Located exactly between the glitz of Los Angeles and the quirkiness of San Francisco sits Coalinga (Calif.)
. Sure, we can call it Coalinga, but let's call it the "Home of the Horned Toads."
It's the only home of Horned Toads in all of high school athletics, and it's a story that dates back to 1933,
according to the Coalinga Chamber of Commerce
. The town, located on the western edge of the San Joaquin Valley, began hosting races of wild reptiles back in 1933 thanks to the junior chamber of commerce and soon after its inception, the event became known as the "Annual Running of the Horned Toads."
The running has only been stopped by World War II and a 1983 earthquake.
Students at the local high school took on that mascot name in 1938, and it has stuck since then. When you look at the Coalinga High website
, there are even mentions that the mascot logo may have a name: Oscar.According to National Geographic
, the horned toad is actually a short-horned lizard, and it does not come from the Coalinga area. Its face looks like a toad and it has spikes (or horns) on its head and back, and they feed on ants for the most part. They also eat grasshoppers, beetles and spiders.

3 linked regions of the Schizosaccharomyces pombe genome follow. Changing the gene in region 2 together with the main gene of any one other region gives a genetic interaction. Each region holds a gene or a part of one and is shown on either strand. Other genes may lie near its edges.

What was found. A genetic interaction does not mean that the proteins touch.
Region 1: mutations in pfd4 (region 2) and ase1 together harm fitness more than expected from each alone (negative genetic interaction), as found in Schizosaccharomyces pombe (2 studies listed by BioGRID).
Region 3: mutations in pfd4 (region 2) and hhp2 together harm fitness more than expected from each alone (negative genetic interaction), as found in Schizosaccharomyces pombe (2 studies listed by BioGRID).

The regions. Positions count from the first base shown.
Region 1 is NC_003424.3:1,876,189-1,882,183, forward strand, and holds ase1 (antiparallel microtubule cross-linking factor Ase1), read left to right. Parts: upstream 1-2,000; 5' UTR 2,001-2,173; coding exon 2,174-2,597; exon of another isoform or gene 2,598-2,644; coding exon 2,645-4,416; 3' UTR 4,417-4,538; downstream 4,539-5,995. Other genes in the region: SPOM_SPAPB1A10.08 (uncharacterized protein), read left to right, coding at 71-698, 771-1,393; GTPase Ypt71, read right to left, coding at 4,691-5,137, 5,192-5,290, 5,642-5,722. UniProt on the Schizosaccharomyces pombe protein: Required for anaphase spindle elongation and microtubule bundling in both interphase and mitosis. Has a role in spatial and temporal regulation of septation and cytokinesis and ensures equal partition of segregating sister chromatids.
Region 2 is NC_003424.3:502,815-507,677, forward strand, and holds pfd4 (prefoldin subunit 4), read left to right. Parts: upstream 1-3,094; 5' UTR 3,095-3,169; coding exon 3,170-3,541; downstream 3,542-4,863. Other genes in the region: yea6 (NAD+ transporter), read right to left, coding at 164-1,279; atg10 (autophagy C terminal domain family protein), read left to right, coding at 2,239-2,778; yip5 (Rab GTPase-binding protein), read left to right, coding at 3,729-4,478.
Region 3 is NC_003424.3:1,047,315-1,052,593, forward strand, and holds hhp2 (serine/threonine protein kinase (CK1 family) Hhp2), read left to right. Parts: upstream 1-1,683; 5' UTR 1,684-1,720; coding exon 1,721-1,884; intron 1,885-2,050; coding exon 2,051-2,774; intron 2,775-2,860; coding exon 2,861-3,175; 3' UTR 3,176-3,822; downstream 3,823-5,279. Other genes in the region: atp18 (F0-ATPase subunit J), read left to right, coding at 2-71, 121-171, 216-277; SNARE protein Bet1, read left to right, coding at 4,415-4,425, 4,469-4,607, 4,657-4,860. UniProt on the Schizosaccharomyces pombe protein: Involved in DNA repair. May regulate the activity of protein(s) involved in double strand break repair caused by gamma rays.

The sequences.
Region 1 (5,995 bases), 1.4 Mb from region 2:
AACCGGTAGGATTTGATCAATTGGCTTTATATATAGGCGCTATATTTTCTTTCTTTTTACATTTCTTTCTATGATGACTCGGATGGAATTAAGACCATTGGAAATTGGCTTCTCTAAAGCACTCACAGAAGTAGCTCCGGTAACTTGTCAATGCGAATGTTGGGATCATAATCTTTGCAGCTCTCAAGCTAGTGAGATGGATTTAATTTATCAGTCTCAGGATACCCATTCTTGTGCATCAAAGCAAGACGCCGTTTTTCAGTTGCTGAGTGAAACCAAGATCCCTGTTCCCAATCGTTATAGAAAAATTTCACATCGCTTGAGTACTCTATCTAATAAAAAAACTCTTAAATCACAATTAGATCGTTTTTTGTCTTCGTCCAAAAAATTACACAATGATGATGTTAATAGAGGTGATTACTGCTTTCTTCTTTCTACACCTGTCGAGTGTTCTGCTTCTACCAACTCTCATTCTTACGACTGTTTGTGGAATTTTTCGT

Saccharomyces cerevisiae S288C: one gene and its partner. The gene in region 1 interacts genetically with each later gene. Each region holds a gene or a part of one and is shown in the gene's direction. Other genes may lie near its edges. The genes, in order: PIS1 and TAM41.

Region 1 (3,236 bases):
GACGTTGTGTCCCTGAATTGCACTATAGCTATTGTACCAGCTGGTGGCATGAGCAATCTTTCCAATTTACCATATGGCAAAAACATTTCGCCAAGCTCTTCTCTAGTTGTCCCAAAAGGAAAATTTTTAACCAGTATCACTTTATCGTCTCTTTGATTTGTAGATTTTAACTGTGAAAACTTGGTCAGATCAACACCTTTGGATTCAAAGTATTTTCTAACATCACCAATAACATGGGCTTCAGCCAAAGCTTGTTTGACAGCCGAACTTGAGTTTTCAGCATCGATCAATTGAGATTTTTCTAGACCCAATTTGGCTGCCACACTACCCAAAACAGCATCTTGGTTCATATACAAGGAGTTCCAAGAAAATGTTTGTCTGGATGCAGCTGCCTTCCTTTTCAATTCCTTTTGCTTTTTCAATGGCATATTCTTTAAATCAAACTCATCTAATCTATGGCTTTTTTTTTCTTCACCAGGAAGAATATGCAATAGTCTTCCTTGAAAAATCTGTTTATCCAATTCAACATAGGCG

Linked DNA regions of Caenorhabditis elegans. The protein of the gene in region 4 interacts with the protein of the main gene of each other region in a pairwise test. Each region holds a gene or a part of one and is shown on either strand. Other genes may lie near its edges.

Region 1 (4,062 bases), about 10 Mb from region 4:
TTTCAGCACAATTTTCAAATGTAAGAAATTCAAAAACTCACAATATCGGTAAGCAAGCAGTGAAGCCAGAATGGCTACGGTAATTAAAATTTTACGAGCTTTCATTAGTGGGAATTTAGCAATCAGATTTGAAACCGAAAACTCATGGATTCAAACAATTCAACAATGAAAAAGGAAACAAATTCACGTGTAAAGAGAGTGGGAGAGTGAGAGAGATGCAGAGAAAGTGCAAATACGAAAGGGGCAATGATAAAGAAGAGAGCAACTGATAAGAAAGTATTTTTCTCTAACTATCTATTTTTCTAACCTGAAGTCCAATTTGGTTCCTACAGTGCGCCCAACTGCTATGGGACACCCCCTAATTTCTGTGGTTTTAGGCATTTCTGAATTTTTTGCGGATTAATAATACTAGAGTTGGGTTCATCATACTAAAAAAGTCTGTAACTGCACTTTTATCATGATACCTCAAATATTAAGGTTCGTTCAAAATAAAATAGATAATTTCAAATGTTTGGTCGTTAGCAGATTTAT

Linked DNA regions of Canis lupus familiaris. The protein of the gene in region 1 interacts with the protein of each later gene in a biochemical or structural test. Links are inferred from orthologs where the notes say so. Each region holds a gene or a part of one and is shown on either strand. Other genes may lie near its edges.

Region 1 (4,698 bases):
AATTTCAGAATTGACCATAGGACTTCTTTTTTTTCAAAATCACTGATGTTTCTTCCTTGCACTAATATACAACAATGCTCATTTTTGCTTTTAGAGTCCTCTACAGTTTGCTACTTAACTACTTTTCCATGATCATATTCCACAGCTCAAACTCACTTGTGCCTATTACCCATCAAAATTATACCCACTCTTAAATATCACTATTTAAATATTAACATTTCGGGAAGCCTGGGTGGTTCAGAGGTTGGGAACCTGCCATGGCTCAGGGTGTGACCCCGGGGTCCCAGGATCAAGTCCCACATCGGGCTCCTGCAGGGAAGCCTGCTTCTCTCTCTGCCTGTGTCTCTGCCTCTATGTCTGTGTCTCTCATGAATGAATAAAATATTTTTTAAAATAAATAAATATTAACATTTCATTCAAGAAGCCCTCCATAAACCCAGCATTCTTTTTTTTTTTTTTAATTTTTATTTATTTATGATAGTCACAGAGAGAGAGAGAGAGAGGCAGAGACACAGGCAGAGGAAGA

They have a pair of traits that make them worthy of being a feared mascot: They can puff their bodies up to twice their actual size, and they can shoot blood from the corners of their eyes to fight off predators.
Despite their spiky features, short-horned lizards are preyed upon by a number of creatures, including hawks, roadrunners, snakes, lizards, dogs, wolves, and coyotes. Consequently, beyond their natural camouflage, they have adapted a pair of remarkable talents. In order to ward off hungry predators, short-horned lizards are capable of inflating their bodies up to twice their size, resembling a spiny balloon. And if this proves insufficient, some species employ one of the animal kingdom’s most bizarre defensive mechanisms: They shoot blood from their eyes.